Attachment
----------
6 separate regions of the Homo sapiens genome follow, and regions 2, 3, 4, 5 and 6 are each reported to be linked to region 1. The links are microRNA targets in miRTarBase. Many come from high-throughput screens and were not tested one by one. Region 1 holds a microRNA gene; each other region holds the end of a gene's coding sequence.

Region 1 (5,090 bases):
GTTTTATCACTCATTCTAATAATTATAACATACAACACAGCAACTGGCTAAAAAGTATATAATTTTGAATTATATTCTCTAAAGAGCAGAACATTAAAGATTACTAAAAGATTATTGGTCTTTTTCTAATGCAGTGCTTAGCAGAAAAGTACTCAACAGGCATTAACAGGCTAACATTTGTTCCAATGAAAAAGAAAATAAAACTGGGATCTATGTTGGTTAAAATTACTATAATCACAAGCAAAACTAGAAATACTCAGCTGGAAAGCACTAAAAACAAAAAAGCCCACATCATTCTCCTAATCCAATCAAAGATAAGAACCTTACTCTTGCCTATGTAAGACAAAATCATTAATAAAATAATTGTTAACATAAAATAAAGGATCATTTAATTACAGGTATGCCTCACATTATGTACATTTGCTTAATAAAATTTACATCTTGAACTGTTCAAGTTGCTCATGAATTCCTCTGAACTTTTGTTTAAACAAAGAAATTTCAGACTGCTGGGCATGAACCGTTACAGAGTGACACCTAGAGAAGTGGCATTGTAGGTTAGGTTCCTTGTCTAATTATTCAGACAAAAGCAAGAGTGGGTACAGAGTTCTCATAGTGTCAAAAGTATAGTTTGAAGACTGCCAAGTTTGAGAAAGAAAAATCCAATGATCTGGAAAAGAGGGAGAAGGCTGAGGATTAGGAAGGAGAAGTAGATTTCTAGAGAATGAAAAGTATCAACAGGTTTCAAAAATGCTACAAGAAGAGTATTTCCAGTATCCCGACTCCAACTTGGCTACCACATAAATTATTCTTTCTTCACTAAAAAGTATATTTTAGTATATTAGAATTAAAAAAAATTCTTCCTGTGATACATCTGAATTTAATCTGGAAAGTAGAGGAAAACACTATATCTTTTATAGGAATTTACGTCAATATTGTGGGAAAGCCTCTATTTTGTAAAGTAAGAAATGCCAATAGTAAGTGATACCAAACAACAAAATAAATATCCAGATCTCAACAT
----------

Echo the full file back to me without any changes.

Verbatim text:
6 separate regions of the Homo sapiens genome follow, and regions 2, 3, 4, 5 and 6 are each reported to be linked to region 1. The links are microRNA targets in miRTarBase. Many come from high-throughput screens and were not tested one by one. Region 1 holds a microRNA gene; each other region holds the end of a gene's coding sequence.

Region 1 (5,090 bases):
GTTTTATCACTCATTCTAATAATTATAACATACAACACAGCAACTGGCTAAAAAGTATATAATTTTGAATTATATTCTCTAAAGAGCAGAACATTAAAGATTACTAAAAGATTATTGGTCTTTTTCTAATGCAGTGCTTAGCAGAAAAGTACTCAACAGGCATTAACAGGCTAACATTTGTTCCAATGAAAAAGAAAATAAAACTGGGATCTATGTTGGTTAAAATTACTATAATCACAAGCAAAACTAGAAATACTCAGCTGGAAAGCACTAAAAACAAAAAAGCCCACATCATTCTCCTAATCCAATCAAAGATAAGAACCTTACTCTTGCCTATGTAAGACAAAATCATTAATAAAATAATTGTTAACATAAAATAAAGGATCATTTAATTACAGGTATGCCTCACATTATGTACATTTGCTTAATAAAATTTACATCTTGAACTGTTCAAGTTGCTCATGAATTCCTCTGAACTTTTGTTTAAACAAAGAAATTTCAGACTGCTGGGCATGAACCGTTACAGAGTGACACCTAGAGAAGTGGCATTGTAGGTTAGGTTCCTTGTCTAATTATTCAGACAAAAGCAAGAGTGGGTACAGAGTTCTCATAGTGTCAAAAGTATAGTTTGAAGACTGCCAAGTTTGAGAAAGAAAAATCCAATGATCTGGAAAAGAGGGAGAAGGCTGAGGATTAGGAAGGAGAAGTAGATTTCTAGAGAATGAAAAGTATCAACAGGTTTCAAAAATGCTACAAGAAGAGTATTTCCAGTATCCCGACTCCAACTTGGCTACCACATAAATTATTCTTTCTTCACTAAAAAGTATATTTTAGTATATTAGAATTAAAAAAAATTCTTCCTGTGATACATCTGAATTTAATCTGGAAAGTAGAGGAAAACACTATATCTTTTATAGGAATTTACGTCAATATTGTGGGAAAGCCTCTATTTTGTAAAGTAAGAAATGCCAATAGTAAGTGATACCAAACAACAAAATAAATATCCAGATCTCAACAT